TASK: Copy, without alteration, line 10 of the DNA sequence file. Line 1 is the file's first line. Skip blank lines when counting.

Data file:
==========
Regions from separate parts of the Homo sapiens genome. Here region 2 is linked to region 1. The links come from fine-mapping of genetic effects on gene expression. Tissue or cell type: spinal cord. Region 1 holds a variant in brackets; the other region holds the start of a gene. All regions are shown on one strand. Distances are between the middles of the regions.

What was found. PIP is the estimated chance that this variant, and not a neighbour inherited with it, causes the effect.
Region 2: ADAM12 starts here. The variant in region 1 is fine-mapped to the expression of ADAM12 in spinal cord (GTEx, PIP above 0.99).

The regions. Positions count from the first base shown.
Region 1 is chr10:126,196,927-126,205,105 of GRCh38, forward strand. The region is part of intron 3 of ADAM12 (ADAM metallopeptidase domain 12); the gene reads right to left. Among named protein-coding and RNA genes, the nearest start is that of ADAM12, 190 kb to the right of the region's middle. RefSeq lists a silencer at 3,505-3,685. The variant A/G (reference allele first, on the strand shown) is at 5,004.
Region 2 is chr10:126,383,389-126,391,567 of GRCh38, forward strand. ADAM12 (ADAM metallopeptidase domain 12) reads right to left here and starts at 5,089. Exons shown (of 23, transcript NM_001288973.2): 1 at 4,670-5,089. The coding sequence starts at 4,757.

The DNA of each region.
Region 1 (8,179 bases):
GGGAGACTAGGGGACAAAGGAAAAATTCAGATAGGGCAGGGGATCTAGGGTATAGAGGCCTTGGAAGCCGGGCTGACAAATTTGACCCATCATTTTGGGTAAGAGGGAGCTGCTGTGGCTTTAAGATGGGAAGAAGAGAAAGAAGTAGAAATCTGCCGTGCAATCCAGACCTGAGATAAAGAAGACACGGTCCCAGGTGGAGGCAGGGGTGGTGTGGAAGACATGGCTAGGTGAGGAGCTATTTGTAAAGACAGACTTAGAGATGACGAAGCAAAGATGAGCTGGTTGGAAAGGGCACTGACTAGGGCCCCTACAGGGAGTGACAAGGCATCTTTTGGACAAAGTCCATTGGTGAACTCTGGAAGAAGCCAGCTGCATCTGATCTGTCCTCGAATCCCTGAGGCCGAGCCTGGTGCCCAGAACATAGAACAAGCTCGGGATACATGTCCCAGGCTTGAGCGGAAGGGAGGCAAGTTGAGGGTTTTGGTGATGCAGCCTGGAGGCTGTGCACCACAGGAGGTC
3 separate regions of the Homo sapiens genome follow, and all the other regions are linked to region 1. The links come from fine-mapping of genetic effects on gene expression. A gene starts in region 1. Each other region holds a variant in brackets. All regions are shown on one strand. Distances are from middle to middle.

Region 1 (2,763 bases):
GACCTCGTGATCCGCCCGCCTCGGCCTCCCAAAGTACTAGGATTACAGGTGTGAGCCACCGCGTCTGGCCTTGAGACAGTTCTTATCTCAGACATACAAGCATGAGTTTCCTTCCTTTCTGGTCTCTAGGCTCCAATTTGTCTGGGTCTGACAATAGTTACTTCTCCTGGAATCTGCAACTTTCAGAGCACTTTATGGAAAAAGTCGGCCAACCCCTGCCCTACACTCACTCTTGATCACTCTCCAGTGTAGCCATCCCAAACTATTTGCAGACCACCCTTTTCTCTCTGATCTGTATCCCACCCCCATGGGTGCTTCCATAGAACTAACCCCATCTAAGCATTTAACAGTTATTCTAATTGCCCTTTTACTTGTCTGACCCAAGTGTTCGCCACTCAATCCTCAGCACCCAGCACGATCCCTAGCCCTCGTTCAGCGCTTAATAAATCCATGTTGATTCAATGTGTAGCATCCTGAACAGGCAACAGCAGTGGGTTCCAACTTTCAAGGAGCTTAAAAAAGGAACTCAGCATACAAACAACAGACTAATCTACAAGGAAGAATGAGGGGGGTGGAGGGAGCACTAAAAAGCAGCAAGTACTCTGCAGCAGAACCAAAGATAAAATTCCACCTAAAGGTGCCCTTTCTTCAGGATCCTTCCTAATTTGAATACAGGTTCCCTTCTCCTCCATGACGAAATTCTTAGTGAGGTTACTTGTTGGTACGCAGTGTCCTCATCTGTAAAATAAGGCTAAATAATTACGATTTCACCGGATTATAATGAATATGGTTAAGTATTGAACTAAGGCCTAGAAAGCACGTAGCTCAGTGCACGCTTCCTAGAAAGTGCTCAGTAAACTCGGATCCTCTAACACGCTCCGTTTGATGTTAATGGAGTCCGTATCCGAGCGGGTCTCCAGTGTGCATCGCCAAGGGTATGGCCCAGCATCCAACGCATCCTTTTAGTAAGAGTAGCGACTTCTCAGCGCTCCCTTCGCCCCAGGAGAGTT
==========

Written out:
3 separate regions of the Homo sapiens genome follow, and all the other regions are linked to region 1. The links come from fine-mapping of genetic effects on gene expression. A gene starts in region 1. Each other region holds a variant in brackets. All regions are shown on one strand. Distances are from middle to middle.